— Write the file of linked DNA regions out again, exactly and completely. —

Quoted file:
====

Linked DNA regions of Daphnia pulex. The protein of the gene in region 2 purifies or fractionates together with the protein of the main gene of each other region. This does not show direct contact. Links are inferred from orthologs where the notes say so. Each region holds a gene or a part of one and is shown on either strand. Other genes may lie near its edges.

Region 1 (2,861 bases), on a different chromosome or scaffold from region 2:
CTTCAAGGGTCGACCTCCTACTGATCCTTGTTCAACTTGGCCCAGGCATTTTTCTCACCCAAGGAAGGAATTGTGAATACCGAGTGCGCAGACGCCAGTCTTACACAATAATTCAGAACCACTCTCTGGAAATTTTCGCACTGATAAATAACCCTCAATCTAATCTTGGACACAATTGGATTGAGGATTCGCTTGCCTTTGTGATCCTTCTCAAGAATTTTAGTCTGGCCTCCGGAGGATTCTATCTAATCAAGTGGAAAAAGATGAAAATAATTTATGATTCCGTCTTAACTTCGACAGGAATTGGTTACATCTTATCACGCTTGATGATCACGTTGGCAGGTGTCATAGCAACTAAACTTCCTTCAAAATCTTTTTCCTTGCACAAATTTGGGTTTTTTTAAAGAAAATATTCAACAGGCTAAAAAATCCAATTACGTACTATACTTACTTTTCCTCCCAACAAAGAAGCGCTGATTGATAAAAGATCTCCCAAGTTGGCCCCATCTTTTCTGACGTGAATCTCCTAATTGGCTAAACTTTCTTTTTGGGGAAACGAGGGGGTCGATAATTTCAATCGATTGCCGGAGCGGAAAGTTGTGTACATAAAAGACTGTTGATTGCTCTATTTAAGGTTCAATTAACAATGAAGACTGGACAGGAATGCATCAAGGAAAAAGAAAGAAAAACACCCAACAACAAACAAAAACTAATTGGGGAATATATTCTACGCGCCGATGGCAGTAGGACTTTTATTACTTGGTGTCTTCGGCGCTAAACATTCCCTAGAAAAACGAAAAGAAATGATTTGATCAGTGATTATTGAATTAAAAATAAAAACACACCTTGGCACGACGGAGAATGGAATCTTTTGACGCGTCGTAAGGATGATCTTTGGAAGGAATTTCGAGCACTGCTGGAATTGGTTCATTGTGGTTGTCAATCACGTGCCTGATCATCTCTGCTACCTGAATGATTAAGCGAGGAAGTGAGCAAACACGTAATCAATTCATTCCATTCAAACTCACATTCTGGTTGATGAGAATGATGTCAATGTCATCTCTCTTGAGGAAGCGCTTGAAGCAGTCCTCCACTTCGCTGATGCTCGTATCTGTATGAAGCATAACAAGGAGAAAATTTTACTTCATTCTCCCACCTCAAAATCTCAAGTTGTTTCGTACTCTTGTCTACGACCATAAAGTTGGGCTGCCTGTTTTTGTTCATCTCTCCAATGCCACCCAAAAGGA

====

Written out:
Linked DNA regions of Daphnia pulex. The protein of the gene in region 2 purifies or fractionates together with the protein of the main gene of each other region. This does not show direct contact. Links are inferred from orthologs where the notes say so. Each region holds a gene or a part of one and is shown on either strand. Other genes may lie near its edges.

Region 1 (2,861 bases), on a different chromosome or scaffold from region 2:
CTTCAAGGGTCGACCTCCTACTGATCCTTGTTCAACTTGGCCCAGGCATTTTTCTCACCCAAGGAAGGAATTGTGAATACCGAGTGCGCAGACGCCAGTCTTACACAATAATTCAGAACCACTCTCTGGAAATTTTCGCACTGATAAATAACCCTCAATCTAATCTTGGACACAATTGGATTGAGGATTCGCTTGCCTTTGTGATCCTTCTCAAGAATTTTAGTCTGGCCTCCGGAGGATTCTATCTAATCAAGTGGAAAAAGATGAAAATAATTTATGATTCCGTCTTAACTTCGACAGGAATTGGTTACATCTTATCACGCTTGATGATCACGTTGGCAGGTGTCATAGCAACTAAACTTCCTTCAAAATCTTTTTCCTTGCACAAATTTGGGTTTTTTTAAAGAAAATATTCAACAGGCTAAAAAATCCAATTACGTACTATACTTACTTTTCCTCCCAACAAAGAAGCGCTGATTGATAAAAGATCTCCCAAGTTGGCCCCATCTTTTCTGACGTGAATCTCCTAATTGGCTAAACTTTCTTTTTGGGGAAACGAGGGGGTCGATAATTTCAATCGATTGCCGGAGCGGAAAGTTGTGTACATAAAAGACTGTTGATTGCTCTATTTAAGGTTCAATTAACAATGAAGACTGGACAGGAATGCATCAAGGAAAAAGAAAGAAAAACACCCAACAACAAACAAAAACTAATTGGGGAATATATTCTACGCGCCGATGGCAGTAGGACTTTTATTACTTGGTGTCTTCGGCGCTAAACATTCCCTAGAAAAACGAAAAGAAATGATTTGATCAGTGATTATTGAATTAAAAATAAAAACACACCTTGGCACGACGGAGAATGGAATCTTTTGACGCGTCGTAAGGATGATCTTTGGAAGGAATTTCGAGCACTGCTGGAATTGGTTCATTGTGGTTGTCAATCACGTGCCTGATCATCTCTGCTACCTGAATGATTAAGCGAGGAAGTGAGCAAACACGTAATCAATTCATTCCATTCAAACTCACATTCTGGTTGATGAGAATGATGTCAATGTCATCTCTCTTGAGGAAGCGCTTGAAGCAGTCCTCCACTTCGCTGATGCTCGTATCTGTATGAAGCATAACAAGGAGAAAATTTTACTTCATTCTCCCACCTCAAAATCTCAAGTTGTTTCGTACTCTTGTCTACGACCATAAAGTTGGGCTGCCTGTTTTTGTTCATCTCTCCAATGCCACCCAAAAGGA